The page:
When a teenager has a learner’s permit, they may only be able to drive with an adult over the age of 25 (sometimes 21) in the car. Depending on the state, permitted drivers may not be allowed to drive at night and they may not be allowed to drive with passengers in the car.

What is a Graduated Driver Licensing program? 

Many states have graduated drivers licensing programs, where teen drivers "graduate" to a provisional license, sometimes called a junior or intermediate license before they receive a full driver’s license. These types of licenses are typically restricted, meaning drivers can drive without adult supervision, but will have to abide by certain rules, like curfews and passenger limits.

A full driver’s license is a driver's license without any caveats, meaning young or teen drivers are able to drive on their own, whenever they want, and without any rules around how many passengers they can have in the car. Depending on the state, young drivers may be eligible for full driver’s licenses as young as 16 or as old as 21.

State restrictions for young drivers

When driving with a provisional or junior license, teenagers can often drive on their own without an adult, but they are still subject to certain rules. Below are some common restrictions for drivers with provisional driver’s licenses. 

1. No driving from 9 p.m. to 5 a.m.

Many states restrict nighttime driving hours for provisional license holders. Depending on the state, if you have a junior license you may not be allowed to drive between the hours of 9PM to 5am, however these times can vary state-by-state. 

2. No driving with more than one passenger in the car who is under 21

Another common restriction for drivers with a provisional license is a limit on how many passengers can be in the vehicle at a time. Some states may only allow you to drive with passengers over the age of 21, and others may allow you to have only one passenger who is under the age of 21 in the car at a time.  

3. No electronic devices, including hands free phones

Depending on your state, if you have a junior license you may not be allowed to have electronic devices in the car. It’s illegal to text or hold your phone in your hand while driving in most states, regardless of if you have a provisional license or full drivers license. 

Do you need car insurance with a learner’s permit?

Typically, drivers with a learner’s permit are covered by their parents’ auto insurance policy. The insurance company might require parents to list teens on the policy once they get their learner’s permit, however this typically will not raise insurance premiums, like adding a newly licensed teen driver would.

The only time a teen with a permit needs to have car insurance before they get their license is if they own their own car, in which case they would need their own policy, likely with an adult as a co-signer.

Car insurance for new drivers

When a teenager gets their driver’s license they should be officially added to their family’s car insurance policy (or buy their own, if they own a car). This will probably lead to a pretty dramatic rate increase, because new and teen drivers see higher rates than other drivers until they hit the age of 25.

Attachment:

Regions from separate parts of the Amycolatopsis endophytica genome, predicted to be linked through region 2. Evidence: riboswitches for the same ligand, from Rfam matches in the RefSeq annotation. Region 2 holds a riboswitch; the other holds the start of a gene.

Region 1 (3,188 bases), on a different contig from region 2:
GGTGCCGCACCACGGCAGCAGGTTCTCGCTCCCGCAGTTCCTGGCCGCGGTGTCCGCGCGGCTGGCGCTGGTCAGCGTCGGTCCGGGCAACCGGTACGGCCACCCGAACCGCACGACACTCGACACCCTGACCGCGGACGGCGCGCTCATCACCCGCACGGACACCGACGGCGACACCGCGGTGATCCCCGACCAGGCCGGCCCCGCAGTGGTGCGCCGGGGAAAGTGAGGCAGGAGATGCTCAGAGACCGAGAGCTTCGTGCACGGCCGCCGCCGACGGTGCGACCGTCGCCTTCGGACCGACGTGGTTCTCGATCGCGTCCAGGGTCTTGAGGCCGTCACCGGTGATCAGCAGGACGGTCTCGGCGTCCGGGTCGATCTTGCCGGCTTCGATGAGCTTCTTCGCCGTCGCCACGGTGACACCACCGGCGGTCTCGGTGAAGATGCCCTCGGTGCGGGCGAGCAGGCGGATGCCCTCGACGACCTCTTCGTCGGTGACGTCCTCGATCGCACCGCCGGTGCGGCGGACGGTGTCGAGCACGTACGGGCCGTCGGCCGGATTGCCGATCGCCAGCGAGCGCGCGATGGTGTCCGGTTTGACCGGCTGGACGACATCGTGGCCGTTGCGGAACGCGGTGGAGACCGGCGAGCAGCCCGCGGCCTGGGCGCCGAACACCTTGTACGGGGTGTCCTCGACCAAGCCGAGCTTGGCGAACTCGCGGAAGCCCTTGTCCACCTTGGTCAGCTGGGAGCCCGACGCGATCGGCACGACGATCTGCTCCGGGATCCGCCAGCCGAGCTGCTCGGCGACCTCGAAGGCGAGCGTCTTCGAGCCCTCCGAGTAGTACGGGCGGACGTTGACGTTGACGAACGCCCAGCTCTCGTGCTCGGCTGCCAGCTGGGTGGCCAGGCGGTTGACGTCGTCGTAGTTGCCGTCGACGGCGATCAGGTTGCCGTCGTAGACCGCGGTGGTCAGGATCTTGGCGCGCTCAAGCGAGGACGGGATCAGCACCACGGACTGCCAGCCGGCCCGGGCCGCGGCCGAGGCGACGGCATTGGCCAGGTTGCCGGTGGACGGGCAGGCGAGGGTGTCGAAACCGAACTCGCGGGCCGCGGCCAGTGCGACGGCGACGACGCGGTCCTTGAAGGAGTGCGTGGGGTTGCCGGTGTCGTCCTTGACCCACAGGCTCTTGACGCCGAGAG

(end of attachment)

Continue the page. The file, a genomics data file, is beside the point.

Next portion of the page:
Car insurance companies consider young and new drivers to be more of a risk, which is why they’re more expensive to insure. If your teenager has their own car and wants their own insurance policy, you should still consider just adding them to your current policy. It can be hard for teenagers to get approved for car insurance, because of their lack of driving experience. Adding a vehicle or new driver to your auto policy is quick and easy. You can typically do it online through your insurance company’s website or over the phone.

Although teenage drivers can raise their family’s rates, they can also be eligible for discounts. You should ask your insurance company if they offer discounts for good students or drivers who complete driver’s education courses. Those can help offset the expense of adding a newly-licensed teen to your policy.

→ Learn more about car insurance rates for new drivers

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Driving age by state FAQs

What states have the lowest driving age?

In Colorado, Idaho, Montana, North Dakota, and South Dakota you can apply for a full driver’s license at the age of 16 (after having your learner’s permit and provisional license for a certain amount of time).

Is the driving age always 16?

No, driving ages vary from state-to-state. In the U.S., you can typically apply for your full driver’s license between the ages of 16 and 18.

What states can you drive at 14?

You cannot get a full, legal driver’s license at the age of 14 in any state. You can get a learner’s permit at 14 in Alaska, Arkansas, Iowa, Kansas, North Dakota, and South Dakota.

Author

Senior Editor & Licensed Home Insurance Expert

Kara McGinley

Senior Editor & Licensed Home Insurance Expert

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Kara McGinley is a senior editor and licensed home insurance expert at Policygenius, where she writes about homeowners and renters insurance. As a journalist and as an insurance expert, her work and insights have been featured in Kiplinger, Lifehacker, MSN, WRAL.com, and elsewhere.